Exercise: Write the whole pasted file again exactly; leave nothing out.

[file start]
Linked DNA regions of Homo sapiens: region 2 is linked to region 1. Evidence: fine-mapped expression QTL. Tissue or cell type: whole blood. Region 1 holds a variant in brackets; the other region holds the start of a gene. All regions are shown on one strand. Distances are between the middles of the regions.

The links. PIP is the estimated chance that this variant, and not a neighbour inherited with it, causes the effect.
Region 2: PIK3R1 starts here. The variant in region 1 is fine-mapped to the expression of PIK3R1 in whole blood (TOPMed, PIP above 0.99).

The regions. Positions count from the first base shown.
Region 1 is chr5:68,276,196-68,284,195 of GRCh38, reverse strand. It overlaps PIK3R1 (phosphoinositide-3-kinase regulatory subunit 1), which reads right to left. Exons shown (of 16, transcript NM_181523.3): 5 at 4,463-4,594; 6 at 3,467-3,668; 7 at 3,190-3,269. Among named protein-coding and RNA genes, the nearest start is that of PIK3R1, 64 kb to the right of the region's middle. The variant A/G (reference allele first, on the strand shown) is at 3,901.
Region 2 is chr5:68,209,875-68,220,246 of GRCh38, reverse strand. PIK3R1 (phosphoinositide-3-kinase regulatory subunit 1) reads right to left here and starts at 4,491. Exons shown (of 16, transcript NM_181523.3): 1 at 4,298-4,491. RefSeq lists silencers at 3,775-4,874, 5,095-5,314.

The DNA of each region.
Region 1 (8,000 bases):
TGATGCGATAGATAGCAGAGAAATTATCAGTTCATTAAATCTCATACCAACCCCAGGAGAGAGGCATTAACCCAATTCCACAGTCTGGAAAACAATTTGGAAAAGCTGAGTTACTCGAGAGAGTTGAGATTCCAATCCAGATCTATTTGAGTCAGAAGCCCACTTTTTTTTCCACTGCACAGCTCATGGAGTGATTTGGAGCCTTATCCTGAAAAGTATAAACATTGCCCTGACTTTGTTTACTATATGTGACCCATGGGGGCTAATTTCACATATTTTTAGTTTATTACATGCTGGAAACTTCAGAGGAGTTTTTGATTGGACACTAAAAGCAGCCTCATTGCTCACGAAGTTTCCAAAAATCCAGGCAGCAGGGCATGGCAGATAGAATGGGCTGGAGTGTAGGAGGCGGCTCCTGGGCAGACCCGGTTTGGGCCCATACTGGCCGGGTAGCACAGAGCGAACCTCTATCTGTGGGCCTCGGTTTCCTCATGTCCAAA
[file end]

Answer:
Linked DNA regions of Homo sapiens: region 2 is linked to region 1. Evidence: fine-mapped expression QTL. Tissue or cell type: whole blood. Region 1 holds a variant in brackets; the other region holds the start of a gene. All regions are shown on one strand. Distances are between the middles of the regions.

The links. PIP is the estimated chance that this variant, and not a neighbour inherited with it, causes the effect.
Region 2: PIK3R1 starts here. The variant in region 1 is fine-mapped to the expression of PIK3R1 in whole blood (TOPMed, PIP above 0.99).

The regions. Positions count from the first base shown.
Region 1 is chr5:68,276,196-68,284,195 of GRCh38, reverse strand. It overlaps PIK3R1 (phosphoinositide-3-kinase regulatory subunit 1), which reads right to left. Exons shown (of 16, transcript NM_181523.3): 5 at 4,463-4,594; 6 at 3,467-3,668; 7 at 3,190-3,269. Among named protein-coding and RNA genes, the nearest start is that of PIK3R1, 64 kb to the right of the region's middle. The variant A/G (reference allele first, on the strand shown) is at 3,901.
Region 2 is chr5:68,209,875-68,220,246 of GRCh38, reverse strand. PIK3R1 (phosphoinositide-3-kinase regulatory subunit 1) reads right to left here and starts at 4,491. Exons shown (of 16, transcript NM_181523.3): 1 at 4,298-4,491. RefSeq lists silencers at 3,775-4,874, 5,095-5,314.

The DNA of each region.
Region 1 (8,000 bases):
TGATGCGATAGATAGCAGAGAAATTATCAGTTCATTAAATCTCATACCAACCCCAGGAGAGAGGCATTAACCCAATTCCACAGTCTGGAAAACAATTTGGAAAAGCTGAGTTACTCGAGAGAGTTGAGATTCCAATCCAGATCTATTTGAGTCAGAAGCCCACTTTTTTTTCCACTGCACAGCTCATGGAGTGATTTGGAGCCTTATCCTGAAAAGTATAAACATTGCCCTGACTTTGTTTACTATATGTGACCCATGGGGGCTAATTTCACATATTTTTAGTTTATTACATGCTGGAAACTTCAGAGGAGTTTTTGATTGGACACTAAAAGCAGCCTCATTGCTCACGAAGTTTCCAAAAATCCAGGCAGCAGGGCATGGCAGATAGAATGGGCTGGAGTGTAGGAGGCGGCTCCTGGGCAGACCCGGTTTGGGCCCATACTGGCCGGGTAGCACAGAGCGAACCTCTATCTGTGGGCCTCGGTTTCCTCATGTCCAAA